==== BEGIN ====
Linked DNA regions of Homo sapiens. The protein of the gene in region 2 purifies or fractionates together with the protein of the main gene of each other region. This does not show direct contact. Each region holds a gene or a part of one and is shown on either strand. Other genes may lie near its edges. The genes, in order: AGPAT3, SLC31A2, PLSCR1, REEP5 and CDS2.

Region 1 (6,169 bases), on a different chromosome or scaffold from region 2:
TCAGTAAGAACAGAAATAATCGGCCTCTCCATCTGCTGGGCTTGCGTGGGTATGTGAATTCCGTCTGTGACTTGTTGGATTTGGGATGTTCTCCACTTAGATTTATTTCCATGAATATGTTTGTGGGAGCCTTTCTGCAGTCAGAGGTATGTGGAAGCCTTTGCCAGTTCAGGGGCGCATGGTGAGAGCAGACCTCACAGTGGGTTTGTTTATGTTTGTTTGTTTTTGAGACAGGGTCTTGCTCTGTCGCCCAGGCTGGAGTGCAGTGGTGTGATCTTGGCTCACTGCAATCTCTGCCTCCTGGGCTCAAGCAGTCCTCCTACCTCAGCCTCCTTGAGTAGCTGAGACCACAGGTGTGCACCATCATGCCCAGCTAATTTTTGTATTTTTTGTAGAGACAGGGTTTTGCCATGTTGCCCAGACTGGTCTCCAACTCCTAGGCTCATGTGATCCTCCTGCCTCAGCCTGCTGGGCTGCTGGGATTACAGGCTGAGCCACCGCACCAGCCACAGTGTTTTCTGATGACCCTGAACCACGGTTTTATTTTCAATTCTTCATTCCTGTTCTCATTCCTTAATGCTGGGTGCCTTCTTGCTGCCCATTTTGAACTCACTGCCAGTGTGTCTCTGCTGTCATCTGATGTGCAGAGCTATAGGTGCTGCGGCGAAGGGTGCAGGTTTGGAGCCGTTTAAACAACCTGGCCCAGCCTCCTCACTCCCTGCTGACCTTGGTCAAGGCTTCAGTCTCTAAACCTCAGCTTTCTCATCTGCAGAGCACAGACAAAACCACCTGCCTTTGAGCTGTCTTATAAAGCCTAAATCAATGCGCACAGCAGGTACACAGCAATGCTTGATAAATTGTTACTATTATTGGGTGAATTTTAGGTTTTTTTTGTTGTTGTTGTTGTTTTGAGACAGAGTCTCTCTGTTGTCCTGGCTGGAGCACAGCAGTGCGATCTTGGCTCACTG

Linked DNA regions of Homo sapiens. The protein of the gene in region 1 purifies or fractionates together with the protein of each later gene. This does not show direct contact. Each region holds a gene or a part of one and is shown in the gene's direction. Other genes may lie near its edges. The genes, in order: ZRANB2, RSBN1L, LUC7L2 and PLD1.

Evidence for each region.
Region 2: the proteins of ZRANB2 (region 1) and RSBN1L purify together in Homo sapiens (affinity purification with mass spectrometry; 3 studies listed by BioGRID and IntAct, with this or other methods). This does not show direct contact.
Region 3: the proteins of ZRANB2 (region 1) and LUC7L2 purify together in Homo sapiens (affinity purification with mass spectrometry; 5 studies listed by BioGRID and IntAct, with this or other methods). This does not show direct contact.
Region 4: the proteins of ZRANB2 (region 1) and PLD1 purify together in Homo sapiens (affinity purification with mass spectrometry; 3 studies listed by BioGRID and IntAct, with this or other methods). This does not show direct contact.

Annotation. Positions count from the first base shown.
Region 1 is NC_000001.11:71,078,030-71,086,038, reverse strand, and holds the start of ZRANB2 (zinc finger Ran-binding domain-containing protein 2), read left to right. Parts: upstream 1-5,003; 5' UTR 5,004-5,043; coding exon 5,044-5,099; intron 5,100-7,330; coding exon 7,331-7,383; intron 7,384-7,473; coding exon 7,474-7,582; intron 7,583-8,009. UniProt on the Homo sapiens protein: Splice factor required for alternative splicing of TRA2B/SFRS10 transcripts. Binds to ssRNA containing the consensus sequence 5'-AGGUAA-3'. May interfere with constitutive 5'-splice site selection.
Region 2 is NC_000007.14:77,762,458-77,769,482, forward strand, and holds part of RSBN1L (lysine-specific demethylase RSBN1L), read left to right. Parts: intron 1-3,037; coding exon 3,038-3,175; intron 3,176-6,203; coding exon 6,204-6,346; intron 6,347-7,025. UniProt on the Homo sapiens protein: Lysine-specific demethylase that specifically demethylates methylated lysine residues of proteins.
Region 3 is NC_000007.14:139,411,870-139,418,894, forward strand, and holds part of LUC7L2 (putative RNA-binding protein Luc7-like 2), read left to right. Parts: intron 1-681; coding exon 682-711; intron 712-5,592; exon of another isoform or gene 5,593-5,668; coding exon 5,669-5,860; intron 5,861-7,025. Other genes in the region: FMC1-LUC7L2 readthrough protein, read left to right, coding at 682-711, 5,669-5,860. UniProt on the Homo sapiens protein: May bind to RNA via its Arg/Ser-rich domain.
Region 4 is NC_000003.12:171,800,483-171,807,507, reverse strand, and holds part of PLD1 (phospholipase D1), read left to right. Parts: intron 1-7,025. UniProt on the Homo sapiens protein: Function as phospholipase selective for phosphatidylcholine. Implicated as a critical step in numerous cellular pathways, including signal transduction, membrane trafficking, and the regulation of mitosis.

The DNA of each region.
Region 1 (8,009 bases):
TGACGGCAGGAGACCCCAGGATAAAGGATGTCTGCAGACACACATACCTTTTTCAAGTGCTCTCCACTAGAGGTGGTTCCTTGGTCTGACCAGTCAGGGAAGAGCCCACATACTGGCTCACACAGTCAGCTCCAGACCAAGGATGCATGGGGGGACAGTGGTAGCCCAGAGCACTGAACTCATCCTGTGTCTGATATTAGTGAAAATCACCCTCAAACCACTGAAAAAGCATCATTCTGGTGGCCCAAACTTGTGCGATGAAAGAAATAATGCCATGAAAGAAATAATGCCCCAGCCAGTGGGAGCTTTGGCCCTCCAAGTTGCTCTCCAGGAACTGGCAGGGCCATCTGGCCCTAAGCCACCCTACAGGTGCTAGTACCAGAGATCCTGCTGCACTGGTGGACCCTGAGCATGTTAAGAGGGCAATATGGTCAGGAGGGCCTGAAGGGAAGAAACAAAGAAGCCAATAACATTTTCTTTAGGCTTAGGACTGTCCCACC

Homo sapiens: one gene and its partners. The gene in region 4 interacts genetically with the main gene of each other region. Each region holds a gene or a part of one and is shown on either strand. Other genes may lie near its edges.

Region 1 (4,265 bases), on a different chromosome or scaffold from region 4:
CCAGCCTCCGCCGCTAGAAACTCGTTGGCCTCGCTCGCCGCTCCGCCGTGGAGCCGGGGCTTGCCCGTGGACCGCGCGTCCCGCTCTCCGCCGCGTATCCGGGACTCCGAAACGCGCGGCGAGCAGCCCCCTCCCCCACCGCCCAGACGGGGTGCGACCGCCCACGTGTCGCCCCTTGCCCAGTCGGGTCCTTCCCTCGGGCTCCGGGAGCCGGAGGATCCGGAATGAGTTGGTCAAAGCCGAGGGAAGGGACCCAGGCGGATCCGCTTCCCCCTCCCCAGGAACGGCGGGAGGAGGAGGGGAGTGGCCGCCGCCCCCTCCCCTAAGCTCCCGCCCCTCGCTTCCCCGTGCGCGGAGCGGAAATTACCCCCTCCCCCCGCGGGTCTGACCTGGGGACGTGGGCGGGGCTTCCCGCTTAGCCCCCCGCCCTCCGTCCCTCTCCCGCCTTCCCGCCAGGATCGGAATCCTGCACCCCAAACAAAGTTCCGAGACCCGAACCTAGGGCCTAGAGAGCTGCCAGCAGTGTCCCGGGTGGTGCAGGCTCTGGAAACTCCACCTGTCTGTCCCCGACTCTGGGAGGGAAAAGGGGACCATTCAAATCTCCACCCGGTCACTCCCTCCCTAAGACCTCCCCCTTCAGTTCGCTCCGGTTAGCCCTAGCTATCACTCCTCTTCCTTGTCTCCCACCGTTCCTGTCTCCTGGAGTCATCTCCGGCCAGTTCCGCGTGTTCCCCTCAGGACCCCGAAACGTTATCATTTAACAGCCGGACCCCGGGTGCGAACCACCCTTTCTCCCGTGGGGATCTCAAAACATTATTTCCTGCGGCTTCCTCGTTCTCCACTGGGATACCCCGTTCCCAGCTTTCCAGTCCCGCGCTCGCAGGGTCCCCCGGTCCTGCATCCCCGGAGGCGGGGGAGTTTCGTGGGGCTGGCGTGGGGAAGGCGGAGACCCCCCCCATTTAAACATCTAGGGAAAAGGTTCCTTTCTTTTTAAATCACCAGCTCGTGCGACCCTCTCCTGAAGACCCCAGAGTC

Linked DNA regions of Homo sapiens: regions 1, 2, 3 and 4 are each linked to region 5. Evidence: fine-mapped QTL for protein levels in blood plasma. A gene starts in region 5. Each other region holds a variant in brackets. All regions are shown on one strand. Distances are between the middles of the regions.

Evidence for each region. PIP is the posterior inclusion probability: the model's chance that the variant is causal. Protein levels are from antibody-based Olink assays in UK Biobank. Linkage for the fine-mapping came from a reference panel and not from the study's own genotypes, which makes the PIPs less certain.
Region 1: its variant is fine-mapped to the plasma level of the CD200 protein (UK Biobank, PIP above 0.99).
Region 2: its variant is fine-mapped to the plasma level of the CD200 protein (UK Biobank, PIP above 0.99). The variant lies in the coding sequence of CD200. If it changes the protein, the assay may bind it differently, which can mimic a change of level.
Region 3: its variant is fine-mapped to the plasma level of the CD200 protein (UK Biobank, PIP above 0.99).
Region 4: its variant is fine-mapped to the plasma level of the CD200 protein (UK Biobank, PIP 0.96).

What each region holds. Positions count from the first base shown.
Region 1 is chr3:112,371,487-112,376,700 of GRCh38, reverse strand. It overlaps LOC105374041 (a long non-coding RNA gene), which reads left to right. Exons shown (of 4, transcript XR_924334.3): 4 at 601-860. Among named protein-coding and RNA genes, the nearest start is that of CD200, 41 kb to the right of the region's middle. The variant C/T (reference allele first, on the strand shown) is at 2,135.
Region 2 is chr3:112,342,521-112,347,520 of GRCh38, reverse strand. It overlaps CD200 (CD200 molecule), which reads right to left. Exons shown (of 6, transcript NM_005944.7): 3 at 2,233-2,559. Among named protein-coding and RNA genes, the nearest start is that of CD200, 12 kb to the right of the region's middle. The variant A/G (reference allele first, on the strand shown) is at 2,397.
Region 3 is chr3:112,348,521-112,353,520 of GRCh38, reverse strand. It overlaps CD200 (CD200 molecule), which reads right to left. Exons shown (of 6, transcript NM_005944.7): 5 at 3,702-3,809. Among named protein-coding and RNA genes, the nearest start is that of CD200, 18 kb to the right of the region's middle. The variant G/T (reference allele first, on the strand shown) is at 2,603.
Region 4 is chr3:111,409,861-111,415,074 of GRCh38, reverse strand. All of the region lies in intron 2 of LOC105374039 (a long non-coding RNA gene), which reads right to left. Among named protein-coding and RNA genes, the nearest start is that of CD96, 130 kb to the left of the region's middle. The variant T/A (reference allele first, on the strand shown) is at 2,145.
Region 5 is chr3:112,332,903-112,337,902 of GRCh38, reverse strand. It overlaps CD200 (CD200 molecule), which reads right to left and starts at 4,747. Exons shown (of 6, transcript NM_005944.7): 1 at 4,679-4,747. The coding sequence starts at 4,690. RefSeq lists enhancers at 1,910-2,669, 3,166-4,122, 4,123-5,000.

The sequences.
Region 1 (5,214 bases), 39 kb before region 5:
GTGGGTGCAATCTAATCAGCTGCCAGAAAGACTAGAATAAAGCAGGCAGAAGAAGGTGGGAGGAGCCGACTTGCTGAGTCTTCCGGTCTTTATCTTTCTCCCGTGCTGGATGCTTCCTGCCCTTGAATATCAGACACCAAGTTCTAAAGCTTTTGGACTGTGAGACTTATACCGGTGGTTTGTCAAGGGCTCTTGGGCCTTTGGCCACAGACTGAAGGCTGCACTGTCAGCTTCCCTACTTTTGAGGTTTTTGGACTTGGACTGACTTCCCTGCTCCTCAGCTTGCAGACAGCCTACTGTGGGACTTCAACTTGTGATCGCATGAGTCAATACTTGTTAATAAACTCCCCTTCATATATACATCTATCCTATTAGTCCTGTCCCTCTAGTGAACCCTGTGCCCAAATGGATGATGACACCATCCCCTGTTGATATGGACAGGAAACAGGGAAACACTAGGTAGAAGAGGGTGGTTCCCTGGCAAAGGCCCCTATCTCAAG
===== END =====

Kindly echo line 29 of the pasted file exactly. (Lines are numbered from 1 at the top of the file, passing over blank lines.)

Region 3 is chr3:112,348,521-112,353,520 of GRCh38, reverse strand. It overlaps CD200 (CD200 molecule), which reads right to left. Exons shown (of 6, transcript NM_005944.7): 5 at 3,702-3,809. Among named protein-coding and RNA genes, the nearest start is that of CD200, 18 kb to the right of the region's middle. The variant G/T (reference allele first, on the strand shown) is at 2,603.